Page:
In digital marketing, a marketer’s work is never done. With the many options available that can bring the ideal customer closer, campaign management is also about constant optimization. Optimizing a campaign can involve a lot more than simple A/B testing on a creative. With programmatic ad buying, you can tweak and test more than your creative, and each parameter will net a different audience and a different result.
Here’s a quick rundown of the different targeting parameters that are usually available for optimizing. (All of these are available on our platform but this may differ with different platforms.)
- Banner Size — Depending on the screen real estate, you may choose to vary the size of your banner. Knowing the device and operating system can influence your decision about banner size.
- Category — Depending on the segmentation of your target market, you might choose to show ads only to certain personas or categories. Your message would be different for parents compared to young hipster professionals, for example, even if they both could use your product.
- Device — Ads might be different depending on the device. For example, you might want an interstitial ad on a tablet because of the larger screen real estate but prefer banners on cellphones. Or maybe your product only works on Apple devices. There are many reasons that the device type could make a difference to your campaign response.
- ISP —If your campaign targets customers of a particular ISP, you can restrict delivery of your message to its customers so it doesn’t miss the mark
- Location — If you sell a product or service regionally, you don’t gain anything by serving ads outside the region. Even if you sell globally, you might also want to localize the ads with the name or location of the nearest dealer or shopping site.
- Operating System — The operating system matters if you want to target Windows, iOS and Android devices differently. Perhaps you have different outlets for your products on the different operating systems, or maybe your product doesn’t run on one of the platforms. Or you might be clued in enough to gauge that your target persona usually carries Apple devices.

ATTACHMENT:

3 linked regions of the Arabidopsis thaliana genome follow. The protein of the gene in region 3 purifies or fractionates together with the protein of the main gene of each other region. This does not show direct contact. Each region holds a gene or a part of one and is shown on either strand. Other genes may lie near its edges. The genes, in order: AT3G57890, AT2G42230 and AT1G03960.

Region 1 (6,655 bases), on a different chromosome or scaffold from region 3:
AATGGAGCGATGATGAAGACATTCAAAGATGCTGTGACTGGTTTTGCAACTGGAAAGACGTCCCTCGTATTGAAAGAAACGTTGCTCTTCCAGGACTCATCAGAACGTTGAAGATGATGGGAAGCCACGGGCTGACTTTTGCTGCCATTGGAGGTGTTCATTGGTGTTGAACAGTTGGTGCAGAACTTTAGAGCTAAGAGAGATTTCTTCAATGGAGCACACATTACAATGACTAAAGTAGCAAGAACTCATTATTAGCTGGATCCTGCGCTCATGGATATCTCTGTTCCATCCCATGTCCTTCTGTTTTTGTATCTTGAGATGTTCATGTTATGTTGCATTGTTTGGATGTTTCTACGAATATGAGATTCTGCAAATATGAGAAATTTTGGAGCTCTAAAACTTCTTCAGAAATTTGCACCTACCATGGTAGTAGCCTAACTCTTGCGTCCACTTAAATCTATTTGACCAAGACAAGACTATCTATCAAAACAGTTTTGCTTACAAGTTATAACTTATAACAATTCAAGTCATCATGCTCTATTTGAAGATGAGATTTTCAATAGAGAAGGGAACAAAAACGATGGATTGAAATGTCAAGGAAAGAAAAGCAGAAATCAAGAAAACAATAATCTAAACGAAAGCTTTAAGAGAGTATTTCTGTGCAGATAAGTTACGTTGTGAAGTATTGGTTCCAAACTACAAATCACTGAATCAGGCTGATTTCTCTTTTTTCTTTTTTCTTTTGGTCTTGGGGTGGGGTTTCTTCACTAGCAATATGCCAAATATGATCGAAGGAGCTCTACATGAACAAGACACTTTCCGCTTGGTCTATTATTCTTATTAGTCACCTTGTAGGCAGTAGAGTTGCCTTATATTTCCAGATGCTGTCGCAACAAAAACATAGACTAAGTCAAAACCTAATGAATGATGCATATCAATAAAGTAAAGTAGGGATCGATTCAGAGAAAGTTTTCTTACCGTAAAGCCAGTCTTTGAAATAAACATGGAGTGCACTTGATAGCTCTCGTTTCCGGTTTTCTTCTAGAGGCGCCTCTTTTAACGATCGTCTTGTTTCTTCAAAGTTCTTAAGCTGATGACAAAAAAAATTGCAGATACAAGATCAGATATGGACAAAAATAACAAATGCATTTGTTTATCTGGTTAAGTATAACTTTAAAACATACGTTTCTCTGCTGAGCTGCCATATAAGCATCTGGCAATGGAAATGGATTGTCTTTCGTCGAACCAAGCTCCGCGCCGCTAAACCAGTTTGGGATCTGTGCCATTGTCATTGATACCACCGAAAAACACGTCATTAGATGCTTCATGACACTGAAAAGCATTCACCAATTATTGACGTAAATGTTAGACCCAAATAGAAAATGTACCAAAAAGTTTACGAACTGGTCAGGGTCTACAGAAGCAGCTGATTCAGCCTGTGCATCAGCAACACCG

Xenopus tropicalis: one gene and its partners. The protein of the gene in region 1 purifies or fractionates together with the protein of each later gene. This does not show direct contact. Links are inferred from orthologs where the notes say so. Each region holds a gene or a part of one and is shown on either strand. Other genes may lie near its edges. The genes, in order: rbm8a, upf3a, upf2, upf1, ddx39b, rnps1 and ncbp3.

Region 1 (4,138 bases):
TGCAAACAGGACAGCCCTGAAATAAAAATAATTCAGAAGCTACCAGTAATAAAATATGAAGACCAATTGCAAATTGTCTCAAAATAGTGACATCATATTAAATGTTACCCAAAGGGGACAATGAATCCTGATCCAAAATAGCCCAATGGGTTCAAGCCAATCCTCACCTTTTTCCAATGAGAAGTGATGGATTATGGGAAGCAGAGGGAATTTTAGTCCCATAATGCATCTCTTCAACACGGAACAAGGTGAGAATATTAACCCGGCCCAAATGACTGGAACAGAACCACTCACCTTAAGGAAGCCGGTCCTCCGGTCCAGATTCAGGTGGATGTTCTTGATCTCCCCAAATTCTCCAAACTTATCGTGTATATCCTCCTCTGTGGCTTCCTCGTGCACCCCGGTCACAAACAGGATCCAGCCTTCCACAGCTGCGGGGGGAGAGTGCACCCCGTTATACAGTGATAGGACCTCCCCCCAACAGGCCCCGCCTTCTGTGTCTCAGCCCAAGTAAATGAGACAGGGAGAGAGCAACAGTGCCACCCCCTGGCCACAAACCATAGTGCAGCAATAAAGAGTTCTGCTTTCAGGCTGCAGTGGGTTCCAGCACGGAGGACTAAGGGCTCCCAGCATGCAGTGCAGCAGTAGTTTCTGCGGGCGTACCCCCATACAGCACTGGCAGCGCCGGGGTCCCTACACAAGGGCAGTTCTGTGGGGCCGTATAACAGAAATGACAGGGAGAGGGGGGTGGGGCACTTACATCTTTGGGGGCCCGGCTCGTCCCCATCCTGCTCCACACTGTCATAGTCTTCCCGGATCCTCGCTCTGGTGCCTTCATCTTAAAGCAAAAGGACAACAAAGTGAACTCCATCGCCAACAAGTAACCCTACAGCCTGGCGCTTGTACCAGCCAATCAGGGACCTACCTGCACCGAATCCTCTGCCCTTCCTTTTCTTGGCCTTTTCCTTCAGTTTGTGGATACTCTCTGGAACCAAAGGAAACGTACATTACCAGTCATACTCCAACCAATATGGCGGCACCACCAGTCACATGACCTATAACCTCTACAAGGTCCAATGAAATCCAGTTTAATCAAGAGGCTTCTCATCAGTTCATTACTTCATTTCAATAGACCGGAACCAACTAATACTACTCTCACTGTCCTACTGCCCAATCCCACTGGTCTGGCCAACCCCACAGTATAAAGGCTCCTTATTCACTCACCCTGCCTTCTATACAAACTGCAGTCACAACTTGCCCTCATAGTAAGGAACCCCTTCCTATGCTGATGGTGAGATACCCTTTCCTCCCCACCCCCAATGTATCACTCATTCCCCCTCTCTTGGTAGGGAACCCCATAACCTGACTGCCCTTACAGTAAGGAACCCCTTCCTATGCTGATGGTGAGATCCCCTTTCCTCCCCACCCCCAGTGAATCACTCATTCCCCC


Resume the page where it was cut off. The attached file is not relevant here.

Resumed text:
- Selected Apps — Some apps have a natural affinity with your product, and you may want to “white hat” these. Others may not mesh well with your brand or target audience, and you may want to ensure your ads never appear on these sites. You can easily manage by “black hatting” these sites, ensuring you never pay for impressions you don’t want.
- Specific Exchange — Some exchanges specialize by type of traffic, region or type of apps, and you might find over time that these work better for you than others. Maximize your results by defining which exchanges work best for you.
- Static, Rich Media and Interstitial Ads — Depending on the impression you want to make—as well as your budget—you may choose to include rich media such as sound and video in your ads. You may specify an interstitial ad—one that comes between the user and the site for a limited time—when users are on tablets and Wi-Fi, but not for phones when on carrier, for example.
- Time of Day —An coupon for a large coffee works better in the morning than it does mid-afternoon, and it makes no sense to try to drive traffic to your store when it’s closed. Specifying or limiting the times when your ad appears can save you money and increase overall campaign effectiveness.
- Wi-Fi or Carrier—You might not want to deliver your ad if mobile users are on carrier because of response time or data usage considerations.
Some might say that campaign optimization is an art, while others might view it purely as a science. Whether you choose to look at the numbers or if you’re willing to take a few chances, knowing what parameters are available can go a long way in helping you in your decisions.
All the best!